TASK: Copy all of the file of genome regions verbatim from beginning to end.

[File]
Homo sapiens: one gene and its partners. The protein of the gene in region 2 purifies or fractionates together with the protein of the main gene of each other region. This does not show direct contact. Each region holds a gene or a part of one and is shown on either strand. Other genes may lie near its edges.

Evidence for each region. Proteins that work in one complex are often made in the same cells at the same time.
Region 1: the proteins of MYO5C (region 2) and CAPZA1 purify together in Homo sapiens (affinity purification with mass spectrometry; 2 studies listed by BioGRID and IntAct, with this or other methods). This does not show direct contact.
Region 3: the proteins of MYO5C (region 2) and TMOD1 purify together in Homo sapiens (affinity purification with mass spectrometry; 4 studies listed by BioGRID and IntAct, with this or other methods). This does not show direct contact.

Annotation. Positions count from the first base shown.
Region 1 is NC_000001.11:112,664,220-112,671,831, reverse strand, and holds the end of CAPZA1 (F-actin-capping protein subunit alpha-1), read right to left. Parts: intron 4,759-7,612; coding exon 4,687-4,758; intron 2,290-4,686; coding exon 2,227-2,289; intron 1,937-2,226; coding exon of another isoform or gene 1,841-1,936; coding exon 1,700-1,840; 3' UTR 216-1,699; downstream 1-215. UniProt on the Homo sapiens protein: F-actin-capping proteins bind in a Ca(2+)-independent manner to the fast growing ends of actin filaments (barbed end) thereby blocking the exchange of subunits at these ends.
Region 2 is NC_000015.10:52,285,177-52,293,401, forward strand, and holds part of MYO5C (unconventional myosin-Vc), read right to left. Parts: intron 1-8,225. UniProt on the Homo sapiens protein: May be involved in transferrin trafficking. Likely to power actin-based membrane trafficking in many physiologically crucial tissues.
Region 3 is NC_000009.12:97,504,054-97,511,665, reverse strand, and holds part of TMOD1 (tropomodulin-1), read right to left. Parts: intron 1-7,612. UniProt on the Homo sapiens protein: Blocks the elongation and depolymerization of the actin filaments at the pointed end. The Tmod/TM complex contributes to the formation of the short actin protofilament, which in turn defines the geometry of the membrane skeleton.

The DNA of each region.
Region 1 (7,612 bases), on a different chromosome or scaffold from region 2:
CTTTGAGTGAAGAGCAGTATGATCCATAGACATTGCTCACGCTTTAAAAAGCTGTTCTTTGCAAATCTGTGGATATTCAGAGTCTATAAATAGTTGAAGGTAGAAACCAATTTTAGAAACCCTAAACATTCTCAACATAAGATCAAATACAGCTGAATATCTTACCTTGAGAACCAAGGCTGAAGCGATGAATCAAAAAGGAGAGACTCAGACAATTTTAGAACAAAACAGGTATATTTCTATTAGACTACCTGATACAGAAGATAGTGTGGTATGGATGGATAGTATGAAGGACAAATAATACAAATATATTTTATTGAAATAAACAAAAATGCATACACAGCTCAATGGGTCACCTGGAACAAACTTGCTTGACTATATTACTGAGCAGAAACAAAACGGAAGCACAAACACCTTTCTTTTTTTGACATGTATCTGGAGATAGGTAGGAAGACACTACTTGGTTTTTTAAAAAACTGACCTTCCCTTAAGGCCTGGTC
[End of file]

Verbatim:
Homo sapiens: one gene and its partners. The protein of the gene in region 2 purifies or fractionates together with the protein of the main gene of each other region. This does not show direct contact. Each region holds a gene or a part of one and is shown on either strand. Other genes may lie near its edges.

Evidence for each region. Proteins that work in one complex are often made in the same cells at the same time.
Region 1: the proteins of MYO5C (region 2) and CAPZA1 purify together in Homo sapiens (affinity purification with mass spectrometry; 2 studies listed by BioGRID and IntAct, with this or other methods). This does not show direct contact.
Region 3: the proteins of MYO5C (region 2) and TMOD1 purify together in Homo sapiens (affinity purification with mass spectrometry; 4 studies listed by BioGRID and IntAct, with this or other methods). This does not show direct contact.

Annotation. Positions count from the first base shown.
Region 1 is NC_000001.11:112,664,220-112,671,831, reverse strand, and holds the end of CAPZA1 (F-actin-capping protein subunit alpha-1), read right to left. Parts: intron 4,759-7,612; coding exon 4,687-4,758; intron 2,290-4,686; coding exon 2,227-2,289; intron 1,937-2,226; coding exon of another isoform or gene 1,841-1,936; coding exon 1,700-1,840; 3' UTR 216-1,699; downstream 1-215. UniProt on the Homo sapiens protein: F-actin-capping proteins bind in a Ca(2+)-independent manner to the fast growing ends of actin filaments (barbed end) thereby blocking the exchange of subunits at these ends.
Region 2 is NC_000015.10:52,285,177-52,293,401, forward strand, and holds part of MYO5C (unconventional myosin-Vc), read right to left. Parts: intron 1-8,225. UniProt on the Homo sapiens protein: May be involved in transferrin trafficking. Likely to power actin-based membrane trafficking in many physiologically crucial tissues.
Region 3 is NC_000009.12:97,504,054-97,511,665, reverse strand, and holds part of TMOD1 (tropomodulin-1), read right to left. Parts: intron 1-7,612. UniProt on the Homo sapiens protein: Blocks the elongation and depolymerization of the actin filaments at the pointed end. The Tmod/TM complex contributes to the formation of the short actin protofilament, which in turn defines the geometry of the membrane skeleton.

The DNA of each region.
Region 1 (7,612 bases), on a different chromosome or scaffold from region 2:
CTTTGAGTGAAGAGCAGTATGATCCATAGACATTGCTCACGCTTTAAAAAGCTGTTCTTTGCAAATCTGTGGATATTCAGAGTCTATAAATAGTTGAAGGTAGAAACCAATTTTAGAAACCCTAAACATTCTCAACATAAGATCAAATACAGCTGAATATCTTACCTTGAGAACCAAGGCTGAAGCGATGAATCAAAAAGGAGAGACTCAGACAATTTTAGAACAAAACAGGTATATTTCTATTAGACTACCTGATACAGAAGATAGTGTGGTATGGATGGATAGTATGAAGGACAAATAATACAAATATATTTTATTGAAATAAACAAAAATGCATACACAGCTCAATGGGTCACCTGGAACAAACTTGCTTGACTATATTACTGAGCAGAAACAAAACGGAAGCACAAACACCTTTCTTTTTTTGACATGTATCTGGAGATAGGTAGGAAGACACTACTTGGTTTTTTAAAAAACTGACCTTCCCTTAAGGCCTGGTC